“Southern Lights IX” (c)2010 Shelley Brucar – before stitching

This is my most recent experiment with paint and another piece in my “Southern Lights” series.  It is painted in many layers, almost all with transparent PROfab textile paint from  Transparent paint works much like fabric dye, especially if it is diluted with water or ProChem’s base extender.  If you apply transparent paint on a layer of dryed paint, some of the previous layer with show through.  The actual amount of transparency depends on the dilution of the top layer.  If you apply transparent paint on top of still-wet paint, the colors will blend.  On this piece, I used opaque white paint to cover parts I did not like, parts that did not flow well with the design.  After allowing the white opaque paint to dry just a little, you can use transparent paints again to redesign.  Paint takes to fabric best if you do not iron in between layers, so heat-set the paint when the design is finished.

I use a variety of methods to apply paint to fabric including paint brushes, foam brushes, thermofax screens, scrunched plastic bags, cotton “puffs”, moldable stamps and fingers.  Remember how much fun it is to finger-paint?  On this piece, as with several of the Southern Lights series, I have layered dyed cheesecloth in spots; cheesecloth – or other embellishments – will adhere to your fabric if you place them on wet paint, the paint acting as a glue.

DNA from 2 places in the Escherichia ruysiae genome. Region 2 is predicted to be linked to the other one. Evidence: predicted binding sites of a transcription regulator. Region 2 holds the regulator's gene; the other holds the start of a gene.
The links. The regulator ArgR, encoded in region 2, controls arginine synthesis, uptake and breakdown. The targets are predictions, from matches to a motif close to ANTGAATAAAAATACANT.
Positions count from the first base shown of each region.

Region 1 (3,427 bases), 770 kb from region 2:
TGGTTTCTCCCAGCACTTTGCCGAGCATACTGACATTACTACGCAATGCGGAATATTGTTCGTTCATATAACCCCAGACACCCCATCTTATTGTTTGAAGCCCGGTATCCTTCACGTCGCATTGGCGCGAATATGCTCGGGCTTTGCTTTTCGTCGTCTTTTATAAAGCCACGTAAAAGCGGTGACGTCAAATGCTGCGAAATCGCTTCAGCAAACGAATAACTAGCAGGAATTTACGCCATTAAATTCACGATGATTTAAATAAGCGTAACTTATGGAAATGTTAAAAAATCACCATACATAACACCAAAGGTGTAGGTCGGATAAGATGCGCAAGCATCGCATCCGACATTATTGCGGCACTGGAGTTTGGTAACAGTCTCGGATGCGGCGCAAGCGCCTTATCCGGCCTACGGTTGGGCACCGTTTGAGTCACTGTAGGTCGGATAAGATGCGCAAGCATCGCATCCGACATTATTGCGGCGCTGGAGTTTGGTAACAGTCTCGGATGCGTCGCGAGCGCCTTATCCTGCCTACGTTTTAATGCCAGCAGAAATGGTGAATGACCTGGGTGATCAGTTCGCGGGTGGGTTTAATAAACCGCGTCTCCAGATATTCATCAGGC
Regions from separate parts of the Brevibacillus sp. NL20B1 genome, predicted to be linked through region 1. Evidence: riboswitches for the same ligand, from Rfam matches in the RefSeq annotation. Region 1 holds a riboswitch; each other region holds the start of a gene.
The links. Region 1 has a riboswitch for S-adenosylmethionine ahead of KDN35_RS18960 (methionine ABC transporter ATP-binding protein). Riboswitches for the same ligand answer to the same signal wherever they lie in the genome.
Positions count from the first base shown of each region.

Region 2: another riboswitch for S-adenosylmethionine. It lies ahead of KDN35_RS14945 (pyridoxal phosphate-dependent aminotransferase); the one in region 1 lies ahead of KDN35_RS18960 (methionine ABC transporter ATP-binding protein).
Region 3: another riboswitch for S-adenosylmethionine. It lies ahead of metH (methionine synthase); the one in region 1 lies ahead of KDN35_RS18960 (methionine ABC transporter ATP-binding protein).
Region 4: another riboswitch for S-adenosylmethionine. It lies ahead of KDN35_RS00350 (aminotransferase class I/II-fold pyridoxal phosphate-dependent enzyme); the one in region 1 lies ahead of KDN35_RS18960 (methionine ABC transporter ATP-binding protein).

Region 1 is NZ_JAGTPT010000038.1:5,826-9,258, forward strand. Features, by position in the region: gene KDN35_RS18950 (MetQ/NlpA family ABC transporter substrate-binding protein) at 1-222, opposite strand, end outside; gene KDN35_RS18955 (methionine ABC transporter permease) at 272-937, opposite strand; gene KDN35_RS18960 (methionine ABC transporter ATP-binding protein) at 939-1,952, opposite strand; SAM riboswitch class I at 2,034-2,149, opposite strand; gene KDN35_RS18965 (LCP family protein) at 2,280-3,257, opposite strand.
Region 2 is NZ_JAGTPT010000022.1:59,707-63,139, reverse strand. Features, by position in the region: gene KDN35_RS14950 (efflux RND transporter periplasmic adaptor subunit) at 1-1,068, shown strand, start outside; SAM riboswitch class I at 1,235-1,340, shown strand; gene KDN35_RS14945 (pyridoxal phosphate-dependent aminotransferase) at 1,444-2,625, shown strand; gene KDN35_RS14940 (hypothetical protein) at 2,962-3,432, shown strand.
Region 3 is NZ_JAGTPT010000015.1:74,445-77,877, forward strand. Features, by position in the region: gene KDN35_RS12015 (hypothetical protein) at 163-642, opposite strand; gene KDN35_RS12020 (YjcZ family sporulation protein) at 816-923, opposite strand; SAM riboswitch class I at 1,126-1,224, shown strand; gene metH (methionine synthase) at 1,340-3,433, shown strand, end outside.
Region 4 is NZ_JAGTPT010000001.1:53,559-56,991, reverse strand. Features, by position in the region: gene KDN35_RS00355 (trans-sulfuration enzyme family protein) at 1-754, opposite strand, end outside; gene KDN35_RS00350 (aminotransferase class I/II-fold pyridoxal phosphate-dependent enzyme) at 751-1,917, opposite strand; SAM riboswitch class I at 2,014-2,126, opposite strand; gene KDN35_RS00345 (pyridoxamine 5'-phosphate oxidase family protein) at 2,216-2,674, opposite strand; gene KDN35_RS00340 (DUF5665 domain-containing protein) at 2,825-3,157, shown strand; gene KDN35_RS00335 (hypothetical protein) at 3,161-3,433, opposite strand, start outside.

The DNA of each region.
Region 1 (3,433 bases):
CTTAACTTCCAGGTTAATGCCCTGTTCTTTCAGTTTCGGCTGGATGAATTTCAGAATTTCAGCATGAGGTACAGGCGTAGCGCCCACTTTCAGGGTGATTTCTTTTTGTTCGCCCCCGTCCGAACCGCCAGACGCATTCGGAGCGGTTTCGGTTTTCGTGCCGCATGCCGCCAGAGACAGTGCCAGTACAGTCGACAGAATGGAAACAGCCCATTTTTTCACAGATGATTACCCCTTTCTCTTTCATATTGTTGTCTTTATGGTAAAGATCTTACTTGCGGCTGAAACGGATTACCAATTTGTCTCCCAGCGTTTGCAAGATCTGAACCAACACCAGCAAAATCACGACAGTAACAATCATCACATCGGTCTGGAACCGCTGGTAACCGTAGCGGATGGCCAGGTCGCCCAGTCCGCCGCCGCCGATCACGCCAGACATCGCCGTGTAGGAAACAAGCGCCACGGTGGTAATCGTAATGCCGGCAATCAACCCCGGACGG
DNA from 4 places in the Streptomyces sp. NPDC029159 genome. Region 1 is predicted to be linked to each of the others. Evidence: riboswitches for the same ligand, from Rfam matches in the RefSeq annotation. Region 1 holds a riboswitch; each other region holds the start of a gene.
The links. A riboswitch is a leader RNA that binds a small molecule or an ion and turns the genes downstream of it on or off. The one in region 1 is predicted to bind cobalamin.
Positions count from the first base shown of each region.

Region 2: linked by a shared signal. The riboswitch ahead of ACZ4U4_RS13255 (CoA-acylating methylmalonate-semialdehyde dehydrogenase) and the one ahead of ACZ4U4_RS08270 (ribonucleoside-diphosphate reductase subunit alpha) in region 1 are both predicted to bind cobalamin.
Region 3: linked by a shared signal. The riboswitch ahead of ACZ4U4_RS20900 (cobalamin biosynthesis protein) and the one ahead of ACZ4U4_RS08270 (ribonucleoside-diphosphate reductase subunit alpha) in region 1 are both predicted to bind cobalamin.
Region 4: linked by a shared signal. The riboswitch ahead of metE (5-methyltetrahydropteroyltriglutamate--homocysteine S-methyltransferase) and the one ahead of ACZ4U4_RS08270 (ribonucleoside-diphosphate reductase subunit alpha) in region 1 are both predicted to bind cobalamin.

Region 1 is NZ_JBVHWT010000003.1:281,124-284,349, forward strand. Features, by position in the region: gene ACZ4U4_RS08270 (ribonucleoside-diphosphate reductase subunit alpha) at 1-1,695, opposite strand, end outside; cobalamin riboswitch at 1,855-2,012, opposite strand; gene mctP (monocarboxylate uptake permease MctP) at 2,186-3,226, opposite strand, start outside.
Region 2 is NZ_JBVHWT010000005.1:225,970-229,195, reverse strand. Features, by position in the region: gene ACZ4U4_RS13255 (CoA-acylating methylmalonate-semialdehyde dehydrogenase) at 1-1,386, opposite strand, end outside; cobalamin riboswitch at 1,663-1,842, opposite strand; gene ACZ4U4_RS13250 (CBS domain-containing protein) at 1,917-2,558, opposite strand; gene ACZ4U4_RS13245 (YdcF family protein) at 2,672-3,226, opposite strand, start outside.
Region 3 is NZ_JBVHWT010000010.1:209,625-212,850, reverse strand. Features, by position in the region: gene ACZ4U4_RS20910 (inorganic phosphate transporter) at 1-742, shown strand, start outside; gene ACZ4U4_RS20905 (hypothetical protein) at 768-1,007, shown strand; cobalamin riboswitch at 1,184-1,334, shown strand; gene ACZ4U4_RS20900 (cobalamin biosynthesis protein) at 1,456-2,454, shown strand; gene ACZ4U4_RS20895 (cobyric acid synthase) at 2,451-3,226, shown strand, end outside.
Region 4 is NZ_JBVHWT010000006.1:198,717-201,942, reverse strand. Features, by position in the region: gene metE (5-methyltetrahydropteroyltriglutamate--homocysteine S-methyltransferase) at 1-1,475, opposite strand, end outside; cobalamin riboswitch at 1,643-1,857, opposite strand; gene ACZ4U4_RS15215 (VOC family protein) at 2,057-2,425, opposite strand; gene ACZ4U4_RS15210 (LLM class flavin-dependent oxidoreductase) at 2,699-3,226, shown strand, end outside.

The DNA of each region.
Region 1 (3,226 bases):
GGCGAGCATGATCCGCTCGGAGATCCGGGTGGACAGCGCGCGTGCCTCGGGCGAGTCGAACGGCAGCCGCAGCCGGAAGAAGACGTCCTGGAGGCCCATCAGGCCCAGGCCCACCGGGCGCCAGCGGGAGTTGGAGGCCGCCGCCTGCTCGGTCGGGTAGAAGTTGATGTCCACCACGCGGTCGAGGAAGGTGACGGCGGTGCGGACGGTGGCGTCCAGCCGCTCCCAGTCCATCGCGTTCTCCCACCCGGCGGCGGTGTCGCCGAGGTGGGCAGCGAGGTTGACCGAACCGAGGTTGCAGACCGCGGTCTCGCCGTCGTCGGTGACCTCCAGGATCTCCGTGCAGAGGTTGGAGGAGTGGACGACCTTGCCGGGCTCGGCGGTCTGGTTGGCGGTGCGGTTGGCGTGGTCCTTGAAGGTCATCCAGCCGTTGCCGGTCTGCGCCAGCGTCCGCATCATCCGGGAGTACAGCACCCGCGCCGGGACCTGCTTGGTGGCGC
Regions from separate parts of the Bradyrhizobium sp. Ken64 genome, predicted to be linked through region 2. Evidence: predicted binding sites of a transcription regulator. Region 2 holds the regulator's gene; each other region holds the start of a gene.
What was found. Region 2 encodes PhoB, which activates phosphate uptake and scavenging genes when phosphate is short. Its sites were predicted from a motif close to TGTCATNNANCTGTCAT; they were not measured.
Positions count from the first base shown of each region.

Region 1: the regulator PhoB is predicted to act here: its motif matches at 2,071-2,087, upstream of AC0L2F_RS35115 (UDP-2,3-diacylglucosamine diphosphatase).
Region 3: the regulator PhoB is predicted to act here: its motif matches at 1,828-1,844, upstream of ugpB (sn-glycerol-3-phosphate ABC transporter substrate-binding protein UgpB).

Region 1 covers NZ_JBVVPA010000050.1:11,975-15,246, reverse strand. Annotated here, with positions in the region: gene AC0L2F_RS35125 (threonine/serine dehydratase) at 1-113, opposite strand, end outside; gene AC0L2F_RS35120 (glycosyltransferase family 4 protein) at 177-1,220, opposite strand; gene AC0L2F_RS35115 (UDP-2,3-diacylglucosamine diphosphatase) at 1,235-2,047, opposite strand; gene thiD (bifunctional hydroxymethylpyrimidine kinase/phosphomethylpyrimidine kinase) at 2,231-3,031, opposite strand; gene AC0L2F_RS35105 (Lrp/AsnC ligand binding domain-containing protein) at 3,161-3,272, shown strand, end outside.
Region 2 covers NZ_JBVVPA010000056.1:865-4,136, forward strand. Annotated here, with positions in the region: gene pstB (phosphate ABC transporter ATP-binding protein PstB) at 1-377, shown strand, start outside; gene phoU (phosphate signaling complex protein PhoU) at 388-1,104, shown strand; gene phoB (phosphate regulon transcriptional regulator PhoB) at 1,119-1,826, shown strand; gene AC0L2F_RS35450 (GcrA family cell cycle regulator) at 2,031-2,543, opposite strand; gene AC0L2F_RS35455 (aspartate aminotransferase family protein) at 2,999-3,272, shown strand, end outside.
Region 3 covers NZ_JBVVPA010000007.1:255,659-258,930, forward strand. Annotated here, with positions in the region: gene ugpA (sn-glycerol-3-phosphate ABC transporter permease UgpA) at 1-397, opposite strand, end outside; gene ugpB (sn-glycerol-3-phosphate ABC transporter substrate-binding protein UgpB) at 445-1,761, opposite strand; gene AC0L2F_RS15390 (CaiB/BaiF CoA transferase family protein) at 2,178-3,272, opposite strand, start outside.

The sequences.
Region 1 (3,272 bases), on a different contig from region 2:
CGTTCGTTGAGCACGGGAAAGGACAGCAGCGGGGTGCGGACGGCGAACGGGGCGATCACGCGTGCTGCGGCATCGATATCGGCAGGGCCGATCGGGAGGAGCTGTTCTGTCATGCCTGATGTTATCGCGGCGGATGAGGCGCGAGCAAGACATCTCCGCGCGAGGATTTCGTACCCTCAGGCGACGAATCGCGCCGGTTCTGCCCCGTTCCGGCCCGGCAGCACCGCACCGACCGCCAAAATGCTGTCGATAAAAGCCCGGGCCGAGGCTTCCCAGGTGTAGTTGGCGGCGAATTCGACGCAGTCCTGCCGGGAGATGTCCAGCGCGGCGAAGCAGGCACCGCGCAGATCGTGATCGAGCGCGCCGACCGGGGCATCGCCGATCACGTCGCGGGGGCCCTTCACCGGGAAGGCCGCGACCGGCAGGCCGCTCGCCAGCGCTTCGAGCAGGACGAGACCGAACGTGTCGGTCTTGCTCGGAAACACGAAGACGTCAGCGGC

Next, this piece may undergo a little more painting; then it will be beaded and stitched.



Filed under Art Stuff, Fabric painting, Fiber Art, Impressionist Landscapes

6 responses to “PLAYING with FABRIC PAINT

  1. Very nice colors . Am interested in what it looks like after you apply stitching.

  2. I saw your art at the Fine Art of Fiber Show. I really like your use of color and embellishment. I was introduced to ProChemical inks during a class at Lill Street Art Center. How do you think their products compare to the Pebeo Setacolor line of fabric paints?

    • Thanks for compliment, Ramona. I use ProChem paints almost exclusively. Compared to Setacolor, they are slightly thicker. I like working with thermofax screens, and ProChem paints are the perfect consistency for screening. They can also be thinned with paint extender or water depending on what you’re doing.

  3. I have used Seta paints up until now, the thickness is a huge advantage in painting silk and and other fabrics, but I still often have to add the thickener as well.
    I can’t wait to try the ProChemical paints. Your site contains a wealth of information. Thanks for the quality content.

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